Local officials are considering a new temporary modular housing project in East Vancouver that they say would help it reach its goal of creating 600 new homes in the city.
The city is eyeing the southwest corner of Union Street and Gore Avenue for a three-storey building that would house about 50 people if built.
“With the latest potential housing site at Union and Gore, we will meet our goal of 600 temporary modular homes across Vancouver,” Mayor Gregor Robertson said in a statement Friday.
“Many of these homes will open their doors in the coming months and provide urgently needed housing—with the right supports—for some of our most vulnerable residents."
The site, located at 898 Main St., is the 10th location in Vancouver to be considered for modular housing.
The city said staff has begun connecting with local residents, schools, business and other stakeholders about the project, which has yet to be approved for a development permit.
Public information sessions will also help provide the city's director of planning, BC Housing and the non-profit that would operate the project with insights from the community.
The proposed building would be funded by the B.C. government's $66 million commitment to build temporary housing in Vancouver.
The province has pledged to build 600 temporary housing units in the city and 2,000 across B.C.
“Giving vulnerable people in Vancouver the opportunity of a fresh start through safe and secure housing is part of our government's larger efforts to build 2,000 homes for people experiencing homelessness across B.C.,” said Minister Selina Robinson, Minister of Municipal Affairs and Housing.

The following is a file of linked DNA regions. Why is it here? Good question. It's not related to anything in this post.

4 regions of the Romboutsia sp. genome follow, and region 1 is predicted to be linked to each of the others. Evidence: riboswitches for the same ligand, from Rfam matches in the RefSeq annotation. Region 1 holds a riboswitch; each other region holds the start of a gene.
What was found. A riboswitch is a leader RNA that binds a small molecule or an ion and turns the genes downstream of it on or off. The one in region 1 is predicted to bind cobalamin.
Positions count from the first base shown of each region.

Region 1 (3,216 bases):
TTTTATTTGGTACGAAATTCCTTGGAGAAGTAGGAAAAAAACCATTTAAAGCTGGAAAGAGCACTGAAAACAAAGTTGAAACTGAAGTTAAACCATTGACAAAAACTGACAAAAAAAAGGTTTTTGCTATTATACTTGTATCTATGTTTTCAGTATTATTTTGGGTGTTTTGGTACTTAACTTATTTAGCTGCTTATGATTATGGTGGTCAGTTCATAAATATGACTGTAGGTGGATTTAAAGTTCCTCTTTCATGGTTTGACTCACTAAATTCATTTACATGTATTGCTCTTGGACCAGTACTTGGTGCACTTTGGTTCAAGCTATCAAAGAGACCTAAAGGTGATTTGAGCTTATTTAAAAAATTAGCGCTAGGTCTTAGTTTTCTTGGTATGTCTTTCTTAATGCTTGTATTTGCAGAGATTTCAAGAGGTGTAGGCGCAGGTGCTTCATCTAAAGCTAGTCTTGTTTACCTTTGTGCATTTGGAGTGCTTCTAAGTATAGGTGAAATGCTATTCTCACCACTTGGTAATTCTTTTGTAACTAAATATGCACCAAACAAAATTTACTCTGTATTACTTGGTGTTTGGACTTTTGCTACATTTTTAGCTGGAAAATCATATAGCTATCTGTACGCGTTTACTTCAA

“I am thrilled that, if approved, the City of Vancouver will reach their goal with this particular project, making sure more people are receiving the support they need, quicker.”
So far, 208 temporary homes have been built and many more are at "various stages of development and approval," the city said.
Complete modular housing sites include 7430 and 7460 Heather St., 1131 Franklin St., 4480 Powell St. and 525 Powell St.
The city is waiting on development permits for another 300 units spread out across four other sites, including 688 Cambie St., 4949 Heather St. and 215 West 1st St.
The modular housing approach to solving Vancouver's homelessness crisis has not been without controversy, however.
Back in December, the Supreme Court of B.C. had to issue an injunction against concerned residents who were interfering with efforts to build temporary modular housing in the city's Marpole neighbourhood.
The same month, violence broke out at the 1131 Franklin St. site as the residents of a tent city that used to occupy the lot refused to move out so that crews could begin work on a 50-unit modular building.